The Guardian 2 February, 2005

Global briefs

GERMANY: An unemployed 25-year-old woman has been threatened with cuts to her unemployment benefit for turning down a job as a sex-worker. The brothel owner had requested an interview with the woman after seeing her resumé on the government's jobseeker database and under Germany's new "mutual obligation" laws you are penalised for refusing to attend.


BOLIVIA: Strikes and roadblocks tied up two major cities last month as residents protested against a government decision to cut fuel subsidies — a move that would raise gas prices by up to 23 percent. Hundreds of thousands of residents joined the protests in the country's economic capital, Santa Cruz, where workers halted public and private transport. In El Alto, demonstrators were also demanding cancellation of the contract with a French firm operating their water system, accusing the company of over-charging and failing to provide service to poor neighbourhoods since it started to operate in Bolivia in 1997. In La Paz, members of the country's largest labour federation, the Bolivian Workers Central, held several peaceful marches. The federation is demanding the resignation of President Carlos Mesa. Mesa became president in October 2003 after Gonzalo Sánchez de Lozada resigned in the wake of mass street protests.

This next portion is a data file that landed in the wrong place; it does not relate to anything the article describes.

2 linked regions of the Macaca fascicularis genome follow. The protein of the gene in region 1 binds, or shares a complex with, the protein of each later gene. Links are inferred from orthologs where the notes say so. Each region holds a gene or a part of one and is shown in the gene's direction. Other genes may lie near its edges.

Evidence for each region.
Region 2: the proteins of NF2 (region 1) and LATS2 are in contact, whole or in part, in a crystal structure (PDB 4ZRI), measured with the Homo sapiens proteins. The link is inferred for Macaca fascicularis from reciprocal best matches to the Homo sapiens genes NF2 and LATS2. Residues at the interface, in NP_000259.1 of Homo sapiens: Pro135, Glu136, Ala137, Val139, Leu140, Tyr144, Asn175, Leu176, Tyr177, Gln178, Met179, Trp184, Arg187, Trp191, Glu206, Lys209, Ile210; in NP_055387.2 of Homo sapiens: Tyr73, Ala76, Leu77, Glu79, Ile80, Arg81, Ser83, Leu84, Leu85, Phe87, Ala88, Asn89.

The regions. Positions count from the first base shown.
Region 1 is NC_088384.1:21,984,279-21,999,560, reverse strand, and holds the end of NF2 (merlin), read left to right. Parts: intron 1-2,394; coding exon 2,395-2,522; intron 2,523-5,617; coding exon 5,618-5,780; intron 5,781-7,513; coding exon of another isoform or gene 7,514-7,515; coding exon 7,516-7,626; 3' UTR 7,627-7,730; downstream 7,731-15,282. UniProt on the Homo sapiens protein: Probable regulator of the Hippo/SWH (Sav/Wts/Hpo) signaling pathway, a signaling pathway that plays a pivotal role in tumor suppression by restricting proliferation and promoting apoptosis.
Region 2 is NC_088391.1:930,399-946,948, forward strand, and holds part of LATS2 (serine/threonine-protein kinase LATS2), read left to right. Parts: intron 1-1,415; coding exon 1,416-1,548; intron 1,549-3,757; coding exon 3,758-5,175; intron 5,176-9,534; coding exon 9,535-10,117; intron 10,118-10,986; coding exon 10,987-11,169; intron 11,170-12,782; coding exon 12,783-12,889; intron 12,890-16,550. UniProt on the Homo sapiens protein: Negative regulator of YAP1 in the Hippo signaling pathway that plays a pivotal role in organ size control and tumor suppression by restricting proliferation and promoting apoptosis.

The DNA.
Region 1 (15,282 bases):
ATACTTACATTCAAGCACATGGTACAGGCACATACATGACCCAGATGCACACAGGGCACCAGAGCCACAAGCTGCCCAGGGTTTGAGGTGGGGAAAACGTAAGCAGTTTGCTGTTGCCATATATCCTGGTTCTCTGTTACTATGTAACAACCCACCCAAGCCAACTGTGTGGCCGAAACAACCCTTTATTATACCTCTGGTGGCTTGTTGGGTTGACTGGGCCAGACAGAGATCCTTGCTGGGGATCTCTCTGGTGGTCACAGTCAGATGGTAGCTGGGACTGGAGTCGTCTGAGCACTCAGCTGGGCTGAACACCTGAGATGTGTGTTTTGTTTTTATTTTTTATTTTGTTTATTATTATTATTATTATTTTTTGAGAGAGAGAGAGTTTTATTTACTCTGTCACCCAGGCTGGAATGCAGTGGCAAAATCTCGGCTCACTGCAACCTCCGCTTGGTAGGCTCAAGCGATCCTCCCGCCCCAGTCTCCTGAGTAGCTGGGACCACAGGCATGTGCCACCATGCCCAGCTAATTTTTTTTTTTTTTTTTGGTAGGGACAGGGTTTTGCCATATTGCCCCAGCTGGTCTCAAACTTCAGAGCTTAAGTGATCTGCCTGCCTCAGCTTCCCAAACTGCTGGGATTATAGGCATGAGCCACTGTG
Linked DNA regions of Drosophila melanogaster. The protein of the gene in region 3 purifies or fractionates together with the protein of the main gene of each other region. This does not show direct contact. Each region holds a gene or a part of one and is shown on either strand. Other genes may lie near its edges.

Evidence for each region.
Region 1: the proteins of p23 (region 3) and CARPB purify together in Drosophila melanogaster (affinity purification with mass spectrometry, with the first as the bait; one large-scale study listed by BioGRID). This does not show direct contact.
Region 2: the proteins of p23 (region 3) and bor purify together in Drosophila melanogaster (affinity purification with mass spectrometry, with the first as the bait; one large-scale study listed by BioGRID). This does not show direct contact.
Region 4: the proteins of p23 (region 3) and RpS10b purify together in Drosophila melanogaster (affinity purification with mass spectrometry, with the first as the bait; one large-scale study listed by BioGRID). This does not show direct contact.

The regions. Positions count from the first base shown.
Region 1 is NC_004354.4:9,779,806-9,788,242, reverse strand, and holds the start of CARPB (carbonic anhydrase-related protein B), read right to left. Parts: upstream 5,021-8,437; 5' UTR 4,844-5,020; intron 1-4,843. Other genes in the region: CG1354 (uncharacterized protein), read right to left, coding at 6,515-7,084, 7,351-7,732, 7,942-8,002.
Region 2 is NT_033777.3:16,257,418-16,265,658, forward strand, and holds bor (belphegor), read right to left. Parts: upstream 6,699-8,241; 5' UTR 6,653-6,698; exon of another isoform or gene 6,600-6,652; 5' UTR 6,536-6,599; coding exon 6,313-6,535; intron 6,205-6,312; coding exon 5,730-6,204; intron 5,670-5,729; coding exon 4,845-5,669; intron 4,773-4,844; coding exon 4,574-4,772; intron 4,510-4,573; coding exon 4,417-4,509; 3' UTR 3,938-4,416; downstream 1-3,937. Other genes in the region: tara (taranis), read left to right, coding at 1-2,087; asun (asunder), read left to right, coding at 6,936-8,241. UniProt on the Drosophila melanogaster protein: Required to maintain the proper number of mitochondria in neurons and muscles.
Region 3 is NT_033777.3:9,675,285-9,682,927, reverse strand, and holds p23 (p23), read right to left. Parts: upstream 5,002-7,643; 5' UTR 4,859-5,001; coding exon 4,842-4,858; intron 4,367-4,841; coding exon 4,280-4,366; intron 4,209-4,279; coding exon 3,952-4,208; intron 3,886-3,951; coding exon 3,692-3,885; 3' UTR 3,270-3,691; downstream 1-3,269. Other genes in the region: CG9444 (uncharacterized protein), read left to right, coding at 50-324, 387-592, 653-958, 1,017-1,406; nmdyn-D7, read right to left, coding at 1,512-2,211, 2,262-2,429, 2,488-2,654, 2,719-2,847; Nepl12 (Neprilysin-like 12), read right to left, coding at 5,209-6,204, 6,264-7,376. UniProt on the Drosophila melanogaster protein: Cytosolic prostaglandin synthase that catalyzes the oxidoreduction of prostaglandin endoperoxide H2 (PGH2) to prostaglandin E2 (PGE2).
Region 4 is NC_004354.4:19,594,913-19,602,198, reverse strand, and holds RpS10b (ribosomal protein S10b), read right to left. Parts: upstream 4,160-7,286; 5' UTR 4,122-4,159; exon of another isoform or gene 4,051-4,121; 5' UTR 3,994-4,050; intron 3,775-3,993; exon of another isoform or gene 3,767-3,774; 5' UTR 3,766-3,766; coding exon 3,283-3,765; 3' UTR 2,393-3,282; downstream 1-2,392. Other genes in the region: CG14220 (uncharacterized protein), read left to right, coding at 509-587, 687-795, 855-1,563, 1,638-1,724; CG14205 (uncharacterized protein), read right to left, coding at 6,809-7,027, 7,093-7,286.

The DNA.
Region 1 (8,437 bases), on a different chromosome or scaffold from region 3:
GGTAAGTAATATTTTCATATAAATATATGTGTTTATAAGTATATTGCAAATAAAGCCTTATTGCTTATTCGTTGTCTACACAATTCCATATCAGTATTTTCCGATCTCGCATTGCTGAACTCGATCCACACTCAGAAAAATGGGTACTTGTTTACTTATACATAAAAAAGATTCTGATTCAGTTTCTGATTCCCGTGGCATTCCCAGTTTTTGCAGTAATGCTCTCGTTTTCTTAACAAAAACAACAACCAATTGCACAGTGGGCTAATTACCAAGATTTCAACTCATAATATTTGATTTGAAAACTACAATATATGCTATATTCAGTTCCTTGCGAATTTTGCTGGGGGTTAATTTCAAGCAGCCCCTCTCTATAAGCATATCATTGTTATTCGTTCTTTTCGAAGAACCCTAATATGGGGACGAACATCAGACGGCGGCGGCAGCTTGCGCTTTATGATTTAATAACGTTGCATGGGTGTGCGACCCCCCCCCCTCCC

GUINEA: Teachers in Guinea began an indefinite strike in January to demand a 40 percent pay raise, the United Nations' IRIN news agency said. Bamba Camara, secretary-general of the Guinean Teachers' Federation, said the strike was also called for full implementation of a 2000 protocol with the government, which set a formula for raising teachers' pay. The average Guinean teacher earns about US$70 a month, but Camara said this is no longer enough to live on, in view of steep increases last year in the price of food and transportation. "Teachers' salaries are laughable, yet they face tough living conditions. Transportation alone eats over half of their salaries, while there are other obligations like rent, electricity and water bills, and you know the price of a bag of rice nowadays is anything between $US17 and $US22 per bag", he said. Soaring food prices, rising electricity costs and unpaid state salaries have resulted in strikes and demonstrations by railway workers, students, mineworkers and others in recent months.


MOLDOVA: A recent poll has found the Communist Party of Moldova (CPRM) is the top political organisation in the former Soviet republic. In a poll by the Moldovan Institute of Public Policy, nearly 40 per cent of respondents in the country said they would vote for the CPRM — which leads the current government — in the next parliamentary election, set down for March 6. The opposition, the Our Moldova alliance, is second with 9.5 percent, followed by the Christian-Democratic People's Party with 7.5 per cent. Others are below 5 percent. In the parliamentary election held in February 2001, Moldova became the first former Soviet republic to re-elect a communist administration. The PCRM won 49.9 per cent of the vote and 71 seats in parliament. Following the election, parliament picked PCRM leader Vladimir Voronin as president.

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